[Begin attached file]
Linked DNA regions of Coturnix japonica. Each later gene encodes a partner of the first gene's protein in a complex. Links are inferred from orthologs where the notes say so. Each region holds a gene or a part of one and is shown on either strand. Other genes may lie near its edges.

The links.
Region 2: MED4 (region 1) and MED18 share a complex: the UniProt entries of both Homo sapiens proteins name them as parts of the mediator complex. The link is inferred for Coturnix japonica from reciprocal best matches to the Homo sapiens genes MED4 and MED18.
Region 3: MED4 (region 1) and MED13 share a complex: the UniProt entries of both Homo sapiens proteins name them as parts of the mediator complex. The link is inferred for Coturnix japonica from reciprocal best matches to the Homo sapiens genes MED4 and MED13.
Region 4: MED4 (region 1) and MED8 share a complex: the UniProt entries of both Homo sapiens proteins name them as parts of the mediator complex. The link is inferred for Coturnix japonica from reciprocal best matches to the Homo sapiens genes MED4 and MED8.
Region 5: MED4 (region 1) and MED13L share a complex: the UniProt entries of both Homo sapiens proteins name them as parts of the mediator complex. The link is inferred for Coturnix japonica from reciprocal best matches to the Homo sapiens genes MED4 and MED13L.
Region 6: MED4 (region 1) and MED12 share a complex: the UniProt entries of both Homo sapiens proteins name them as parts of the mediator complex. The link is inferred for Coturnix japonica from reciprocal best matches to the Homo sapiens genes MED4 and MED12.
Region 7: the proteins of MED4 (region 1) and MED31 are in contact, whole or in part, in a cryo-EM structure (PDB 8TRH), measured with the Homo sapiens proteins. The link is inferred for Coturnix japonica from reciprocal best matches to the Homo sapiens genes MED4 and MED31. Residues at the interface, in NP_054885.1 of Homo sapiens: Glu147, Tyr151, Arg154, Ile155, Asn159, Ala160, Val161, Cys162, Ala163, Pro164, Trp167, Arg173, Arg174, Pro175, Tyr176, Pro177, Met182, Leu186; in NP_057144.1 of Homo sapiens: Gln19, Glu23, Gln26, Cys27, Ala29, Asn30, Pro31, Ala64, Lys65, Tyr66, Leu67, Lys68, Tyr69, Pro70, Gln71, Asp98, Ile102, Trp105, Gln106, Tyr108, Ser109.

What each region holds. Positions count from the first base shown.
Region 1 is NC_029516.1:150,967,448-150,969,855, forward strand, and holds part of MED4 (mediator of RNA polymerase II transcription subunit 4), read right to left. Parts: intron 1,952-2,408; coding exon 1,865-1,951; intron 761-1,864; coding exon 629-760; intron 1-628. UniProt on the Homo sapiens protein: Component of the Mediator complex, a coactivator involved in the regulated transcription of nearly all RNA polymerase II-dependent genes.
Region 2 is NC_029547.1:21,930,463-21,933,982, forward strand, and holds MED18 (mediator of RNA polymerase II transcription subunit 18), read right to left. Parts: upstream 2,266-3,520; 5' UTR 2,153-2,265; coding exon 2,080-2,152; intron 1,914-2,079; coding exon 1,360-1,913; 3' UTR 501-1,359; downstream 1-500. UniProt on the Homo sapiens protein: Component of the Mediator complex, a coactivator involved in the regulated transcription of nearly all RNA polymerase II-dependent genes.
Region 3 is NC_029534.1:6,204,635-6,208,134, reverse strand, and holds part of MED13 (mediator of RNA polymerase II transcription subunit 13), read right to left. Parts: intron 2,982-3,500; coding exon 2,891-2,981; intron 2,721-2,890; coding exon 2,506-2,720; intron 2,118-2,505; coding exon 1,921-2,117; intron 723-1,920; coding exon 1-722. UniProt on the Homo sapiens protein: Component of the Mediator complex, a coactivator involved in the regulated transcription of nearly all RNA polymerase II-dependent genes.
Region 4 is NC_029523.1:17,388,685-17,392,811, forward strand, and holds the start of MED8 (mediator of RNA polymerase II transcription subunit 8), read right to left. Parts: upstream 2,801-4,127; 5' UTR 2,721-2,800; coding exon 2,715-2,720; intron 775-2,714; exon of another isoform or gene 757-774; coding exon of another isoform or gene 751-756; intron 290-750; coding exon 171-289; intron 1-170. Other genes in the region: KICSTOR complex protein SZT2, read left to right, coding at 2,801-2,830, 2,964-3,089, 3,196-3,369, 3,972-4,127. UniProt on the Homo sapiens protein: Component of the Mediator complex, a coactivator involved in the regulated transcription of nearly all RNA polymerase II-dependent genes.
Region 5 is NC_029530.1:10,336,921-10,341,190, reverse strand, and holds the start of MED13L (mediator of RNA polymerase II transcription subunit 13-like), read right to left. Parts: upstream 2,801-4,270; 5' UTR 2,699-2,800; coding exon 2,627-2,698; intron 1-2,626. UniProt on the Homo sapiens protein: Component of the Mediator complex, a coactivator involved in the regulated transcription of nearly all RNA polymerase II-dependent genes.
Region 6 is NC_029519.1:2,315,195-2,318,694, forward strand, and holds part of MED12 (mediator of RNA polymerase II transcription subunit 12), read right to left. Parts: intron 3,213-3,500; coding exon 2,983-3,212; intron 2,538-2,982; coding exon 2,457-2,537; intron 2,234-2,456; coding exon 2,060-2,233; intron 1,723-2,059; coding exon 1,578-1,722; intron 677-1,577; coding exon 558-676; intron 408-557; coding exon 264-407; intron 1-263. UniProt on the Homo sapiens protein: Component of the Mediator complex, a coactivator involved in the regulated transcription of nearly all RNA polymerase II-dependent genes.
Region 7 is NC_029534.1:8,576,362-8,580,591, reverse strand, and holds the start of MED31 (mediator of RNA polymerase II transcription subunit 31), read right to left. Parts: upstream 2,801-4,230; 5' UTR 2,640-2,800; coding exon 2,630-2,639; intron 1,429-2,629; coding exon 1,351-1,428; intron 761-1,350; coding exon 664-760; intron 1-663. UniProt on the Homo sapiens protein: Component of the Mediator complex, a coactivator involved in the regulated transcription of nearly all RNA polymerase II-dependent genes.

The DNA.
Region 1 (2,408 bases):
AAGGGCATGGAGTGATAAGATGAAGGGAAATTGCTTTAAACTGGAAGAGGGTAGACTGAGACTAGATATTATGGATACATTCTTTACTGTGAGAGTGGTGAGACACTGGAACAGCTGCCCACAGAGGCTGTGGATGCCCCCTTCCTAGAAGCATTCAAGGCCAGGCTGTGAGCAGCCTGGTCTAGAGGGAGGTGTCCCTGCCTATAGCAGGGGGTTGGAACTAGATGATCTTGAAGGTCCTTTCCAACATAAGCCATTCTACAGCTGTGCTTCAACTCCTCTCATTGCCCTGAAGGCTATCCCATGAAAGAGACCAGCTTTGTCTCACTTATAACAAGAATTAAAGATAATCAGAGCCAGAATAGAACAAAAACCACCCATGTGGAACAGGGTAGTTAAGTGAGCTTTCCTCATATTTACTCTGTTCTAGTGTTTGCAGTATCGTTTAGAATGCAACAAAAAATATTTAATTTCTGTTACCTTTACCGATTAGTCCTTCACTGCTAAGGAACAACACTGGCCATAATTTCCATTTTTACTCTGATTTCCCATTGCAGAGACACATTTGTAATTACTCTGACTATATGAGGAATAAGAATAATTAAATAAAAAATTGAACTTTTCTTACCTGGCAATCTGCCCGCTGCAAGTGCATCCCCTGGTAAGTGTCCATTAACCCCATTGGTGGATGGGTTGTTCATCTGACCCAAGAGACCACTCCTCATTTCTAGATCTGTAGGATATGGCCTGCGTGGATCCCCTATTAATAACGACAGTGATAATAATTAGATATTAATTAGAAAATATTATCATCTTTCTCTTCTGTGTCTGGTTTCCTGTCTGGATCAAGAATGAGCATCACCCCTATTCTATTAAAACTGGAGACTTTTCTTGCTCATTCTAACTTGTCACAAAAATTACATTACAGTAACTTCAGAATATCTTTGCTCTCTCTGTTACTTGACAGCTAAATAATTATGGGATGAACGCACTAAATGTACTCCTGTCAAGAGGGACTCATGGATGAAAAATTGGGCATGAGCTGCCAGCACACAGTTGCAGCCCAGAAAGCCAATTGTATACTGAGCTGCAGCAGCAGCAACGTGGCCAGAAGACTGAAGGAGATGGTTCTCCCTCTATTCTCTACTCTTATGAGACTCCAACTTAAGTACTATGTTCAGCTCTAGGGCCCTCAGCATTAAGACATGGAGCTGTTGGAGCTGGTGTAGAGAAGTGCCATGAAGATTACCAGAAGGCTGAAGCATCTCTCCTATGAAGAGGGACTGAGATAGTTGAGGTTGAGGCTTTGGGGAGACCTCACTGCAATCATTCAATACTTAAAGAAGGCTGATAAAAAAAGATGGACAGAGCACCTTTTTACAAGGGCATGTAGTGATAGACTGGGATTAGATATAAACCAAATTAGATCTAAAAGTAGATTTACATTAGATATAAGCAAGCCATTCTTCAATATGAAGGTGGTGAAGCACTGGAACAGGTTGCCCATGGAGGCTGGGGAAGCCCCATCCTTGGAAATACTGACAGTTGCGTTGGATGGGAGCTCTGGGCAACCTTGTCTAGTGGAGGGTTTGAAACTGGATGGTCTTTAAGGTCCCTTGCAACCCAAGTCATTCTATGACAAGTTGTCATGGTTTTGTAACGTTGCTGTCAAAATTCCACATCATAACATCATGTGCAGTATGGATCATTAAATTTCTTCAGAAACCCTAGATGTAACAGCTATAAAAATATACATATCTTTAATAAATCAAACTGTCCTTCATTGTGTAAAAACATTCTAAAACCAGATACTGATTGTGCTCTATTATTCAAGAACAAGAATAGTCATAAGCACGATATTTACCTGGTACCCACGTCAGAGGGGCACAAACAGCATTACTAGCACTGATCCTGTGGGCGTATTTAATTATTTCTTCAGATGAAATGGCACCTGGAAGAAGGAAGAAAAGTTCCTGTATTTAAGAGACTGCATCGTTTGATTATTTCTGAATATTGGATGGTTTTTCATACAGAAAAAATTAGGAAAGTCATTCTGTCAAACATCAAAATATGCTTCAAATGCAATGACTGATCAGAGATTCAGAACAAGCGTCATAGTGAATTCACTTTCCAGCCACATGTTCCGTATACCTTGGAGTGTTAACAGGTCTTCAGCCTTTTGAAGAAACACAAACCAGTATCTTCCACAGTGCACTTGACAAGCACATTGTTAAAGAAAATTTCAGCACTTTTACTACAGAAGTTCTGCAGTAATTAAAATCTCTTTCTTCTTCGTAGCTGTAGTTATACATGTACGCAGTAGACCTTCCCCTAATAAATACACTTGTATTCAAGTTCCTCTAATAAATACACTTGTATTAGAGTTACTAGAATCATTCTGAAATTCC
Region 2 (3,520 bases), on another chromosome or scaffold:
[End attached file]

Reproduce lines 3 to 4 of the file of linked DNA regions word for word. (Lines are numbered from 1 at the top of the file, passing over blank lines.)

Region 2: MED4 (region 1) and MED18 share a complex: the UniProt entries of both Homo sapiens proteins name them as parts of the mediator complex. The link is inferred for Coturnix japonica from reciprocal best matches to the Homo sapiens genes MED4 and MED18.
Region 3: MED4 (region 1) and MED13 share a complex: the UniProt entries of both Homo sapiens proteins name them as parts of the mediator complex. The link is inferred for Coturnix japonica from reciprocal best matches to the Homo sapiens genes MED4 and MED13.